Antoinette Slabbert
4 minute read
15 Jan 2018
7:39 am

Review of Nersa tariff decision on the cards

Antoinette Slabbert

Eskom awaits reasons behind 5.23% increase.

Eskom interim head of finance Calib Cassim earlier presenting the utility's application for a 19.9% tariff increase before a Nersa public hearing. Picture: Moneyweb

Moneyweb has learnt that Eskom is seriously considering challenging energy regulator Nersa’s decision to grant it a mere 5.23% tariff increase for next year, as opposed to the 19.9% it applied for, in court.

Nersa announced the decision in December. It granted Eskom R190 billion in revenue, which will result in a reduction of revenue of about R15 billion from the current year and is R30 billion less than Eskom applied for.

Of the 5.23% increase, four percentage points is a pass-through to independent renewable power producers and will not be for Eskom’s pocket.

The increase will take effect on April 1 2018 for Eskom’s direct customers and July 1 for municipalities and is valid for a year.

Eskom’s Khulu Phasiwe told Monewyeb the utility was waiting for Nersa to disclose the reasons for its decision before deciding on the way forward. Nersa earlier said it hopes to publish the reasons by end January.

Nersa spokesperson Charles Hlebela told Moneyweb last week that the reasons have been drafted, but still have to go through internal processes. Before publication, Eskom will have an opportunity to indicate which information it considers confidential and should be removed from the document or redacted.

Sources within Eskom however told Moneyweb that chances are good that Eskom will proceed with the court review.

On the face of it, Nersa’s decision is a drastic departure from its approach to Eskom’s previous applications. This comes as conditions have changed from a shortage of energy to a surplus.

In the past, Eskom was allowed to recover “lost revenue” due to lower sales through applications in terms of the Regulatory Clearing Account. This means that as consumers become more energy efficient or defect from the grid, the shrinking number of remaining clients have to pay higher and higher tariffs to cover Eskom’s overheads.

In line with this, about nine percentage points of Eskom’s 19.9% application related to a rebasing of sales volumes. In other words by dividing the revenue applied for, through lower volumes, Eskom calculated that the tariffs would have to increase by 9% without taking any other adjustment, like inflationary increase in costs, into account.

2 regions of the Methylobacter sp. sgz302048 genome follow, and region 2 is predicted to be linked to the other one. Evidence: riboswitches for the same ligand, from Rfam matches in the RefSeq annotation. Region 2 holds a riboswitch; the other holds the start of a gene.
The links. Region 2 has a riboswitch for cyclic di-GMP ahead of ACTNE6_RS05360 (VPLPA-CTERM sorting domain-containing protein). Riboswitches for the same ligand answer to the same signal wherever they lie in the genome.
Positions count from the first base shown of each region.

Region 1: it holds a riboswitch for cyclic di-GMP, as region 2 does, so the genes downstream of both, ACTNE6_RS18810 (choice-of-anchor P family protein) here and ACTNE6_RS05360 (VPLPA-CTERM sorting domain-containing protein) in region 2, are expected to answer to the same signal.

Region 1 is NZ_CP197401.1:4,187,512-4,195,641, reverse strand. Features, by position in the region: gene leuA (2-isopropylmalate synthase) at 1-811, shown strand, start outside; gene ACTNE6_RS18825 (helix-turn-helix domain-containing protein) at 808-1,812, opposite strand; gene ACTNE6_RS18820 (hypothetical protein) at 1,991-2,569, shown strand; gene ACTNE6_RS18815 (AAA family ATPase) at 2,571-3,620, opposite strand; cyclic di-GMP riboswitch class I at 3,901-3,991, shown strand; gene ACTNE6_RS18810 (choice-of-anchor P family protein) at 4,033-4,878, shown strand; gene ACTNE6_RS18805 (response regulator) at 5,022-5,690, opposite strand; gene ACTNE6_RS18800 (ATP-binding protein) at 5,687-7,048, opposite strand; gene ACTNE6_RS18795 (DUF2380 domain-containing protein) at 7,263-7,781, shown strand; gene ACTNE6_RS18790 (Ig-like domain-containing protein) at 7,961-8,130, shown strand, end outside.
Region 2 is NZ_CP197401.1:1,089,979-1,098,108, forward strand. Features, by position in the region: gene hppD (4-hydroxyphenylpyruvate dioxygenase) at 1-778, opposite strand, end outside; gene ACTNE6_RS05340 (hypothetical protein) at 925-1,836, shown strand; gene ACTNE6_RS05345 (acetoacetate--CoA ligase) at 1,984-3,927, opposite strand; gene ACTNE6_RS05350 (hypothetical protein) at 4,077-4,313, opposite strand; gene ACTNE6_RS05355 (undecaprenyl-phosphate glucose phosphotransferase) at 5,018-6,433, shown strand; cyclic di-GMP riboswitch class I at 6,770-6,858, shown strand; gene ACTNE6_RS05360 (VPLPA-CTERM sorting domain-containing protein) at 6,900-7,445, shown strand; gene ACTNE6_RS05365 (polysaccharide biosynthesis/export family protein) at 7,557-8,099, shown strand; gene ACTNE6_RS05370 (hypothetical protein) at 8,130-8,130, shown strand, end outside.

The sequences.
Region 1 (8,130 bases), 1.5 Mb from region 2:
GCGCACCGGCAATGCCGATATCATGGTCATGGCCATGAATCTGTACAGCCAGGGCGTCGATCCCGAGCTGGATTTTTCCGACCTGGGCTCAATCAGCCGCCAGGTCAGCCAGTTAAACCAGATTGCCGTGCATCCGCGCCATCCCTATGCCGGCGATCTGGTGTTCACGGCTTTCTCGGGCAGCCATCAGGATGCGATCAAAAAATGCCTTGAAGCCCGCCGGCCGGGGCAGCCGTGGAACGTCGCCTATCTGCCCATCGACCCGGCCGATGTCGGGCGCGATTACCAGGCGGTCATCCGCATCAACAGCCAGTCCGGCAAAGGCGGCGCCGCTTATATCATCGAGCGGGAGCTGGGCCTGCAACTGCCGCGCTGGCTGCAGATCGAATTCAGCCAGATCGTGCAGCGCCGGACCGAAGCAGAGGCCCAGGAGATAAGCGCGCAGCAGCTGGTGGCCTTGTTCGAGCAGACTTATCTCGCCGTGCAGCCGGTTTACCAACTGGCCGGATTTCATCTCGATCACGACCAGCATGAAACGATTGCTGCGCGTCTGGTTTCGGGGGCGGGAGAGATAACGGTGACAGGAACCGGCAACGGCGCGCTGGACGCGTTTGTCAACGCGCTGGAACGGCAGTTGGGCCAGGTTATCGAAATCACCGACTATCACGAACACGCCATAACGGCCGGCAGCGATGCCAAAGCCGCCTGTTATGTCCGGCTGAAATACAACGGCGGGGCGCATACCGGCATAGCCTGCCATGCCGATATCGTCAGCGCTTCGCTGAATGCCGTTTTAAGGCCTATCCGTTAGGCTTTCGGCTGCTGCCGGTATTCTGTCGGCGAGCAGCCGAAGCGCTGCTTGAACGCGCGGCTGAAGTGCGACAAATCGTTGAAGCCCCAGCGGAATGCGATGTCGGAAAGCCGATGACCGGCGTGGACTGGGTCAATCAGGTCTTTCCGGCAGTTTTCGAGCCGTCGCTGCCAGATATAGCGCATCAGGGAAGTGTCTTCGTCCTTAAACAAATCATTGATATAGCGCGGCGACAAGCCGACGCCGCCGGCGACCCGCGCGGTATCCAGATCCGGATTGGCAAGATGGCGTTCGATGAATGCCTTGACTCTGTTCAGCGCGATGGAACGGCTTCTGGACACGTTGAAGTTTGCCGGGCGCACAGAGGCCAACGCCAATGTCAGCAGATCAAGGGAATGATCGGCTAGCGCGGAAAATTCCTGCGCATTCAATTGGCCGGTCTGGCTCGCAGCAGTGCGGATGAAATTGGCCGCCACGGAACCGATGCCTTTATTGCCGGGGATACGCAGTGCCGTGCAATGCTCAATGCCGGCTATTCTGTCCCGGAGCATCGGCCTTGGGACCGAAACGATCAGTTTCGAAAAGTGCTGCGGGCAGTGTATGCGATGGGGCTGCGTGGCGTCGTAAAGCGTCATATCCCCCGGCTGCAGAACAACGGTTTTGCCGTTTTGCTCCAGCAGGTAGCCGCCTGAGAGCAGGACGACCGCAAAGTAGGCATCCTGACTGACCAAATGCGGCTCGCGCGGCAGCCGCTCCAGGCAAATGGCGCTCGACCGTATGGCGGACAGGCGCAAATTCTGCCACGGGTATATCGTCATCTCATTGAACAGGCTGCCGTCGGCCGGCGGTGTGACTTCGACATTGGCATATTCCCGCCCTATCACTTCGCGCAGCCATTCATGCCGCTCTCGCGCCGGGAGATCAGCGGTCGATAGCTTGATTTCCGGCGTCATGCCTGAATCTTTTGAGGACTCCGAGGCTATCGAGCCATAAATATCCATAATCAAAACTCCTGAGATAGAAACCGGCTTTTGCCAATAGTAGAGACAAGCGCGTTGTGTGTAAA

During the public participation process that preceded Nersa’s determination the regulator received 23 000 written comments and 96 oral presentations.

Many of these criticised the so-called death spiral, where Eskom’s sales decrease continuously, and its shrinking number of customers are expected to pay increasingly more to cover the utility’s costs, which is widely considered to be excessive.

From comments by Nersa regulator members at the announcement of its decision in December it was clear that the regulator closely scrutinised Eskom’s sales forecasts.

Regulator member for electricity Ncetezo Mbulelo accused Eskom of abusing the Regulatory Clearing Account process that was never meant to result in the huge increases Eskom wants from it.

It seems as if Nersa has taken a stand by telling it to reduce the size of its business in line with the declining sales trend.

This is in line with many presentations that called for the closure of some power stations and the reduction of Eskom’s excessive staff numbers.

Nersa is expected to make specific recommendations in this regard when it publishes the reasons behind the tariff determination.

The problem for Eskom is that it is currently extremely vulnerable. Cash has dried up and funders have closed the taps in the face of governance problems.

Its interim results for the six months ended September 30 are late and no date has been set for the publication. This also relates to governance issues as well as doubt about its status as a going concern.

Eskom operates in an extremely complex and regulated environment with many role players, including Nersa, that are normally slow in taking decisions and giving approvals. Closing power stations and reducing staff will take time and might result in increased costs in the short run.

It would be impossible for Eskom to reduce its business fast enough to cope with the effective 1.23% tariff increase which in fact represents a huge drop in revenue by the beginning of April.

Eskom is expected to scrutinise Nersa’s decision and ask the High Court to determine whether Nersa has acted in accordance with the legislation and whether this drastic departure from the thinking that underpinned previous decisions, complies with the same prescribed methodology.

If not, the High Court could set the determination and suspend the decision while referring it back to Nersa to reassess the application.

A court review might reveal very interesting details about how Nersa went about considering the large number of public comments and what other considerations influenced its decision.

It is doubtful that a court review would be completed before the end of March. Eskom is expected to implement the current decision and make any adjustments the court might grant at a later stage.

In the meantime Nersa is expected to process Eskom’s three other RCA applications, totalling about R60 billion in the next few months. These address under-recovery of allowed revenue or cost increases outside of Eskom’s control in previous years.

Nersa could decide to phase in whatever tariff increases it grants in terms of these applications over several years, beginning next year.

Brought to you by Moneyweb


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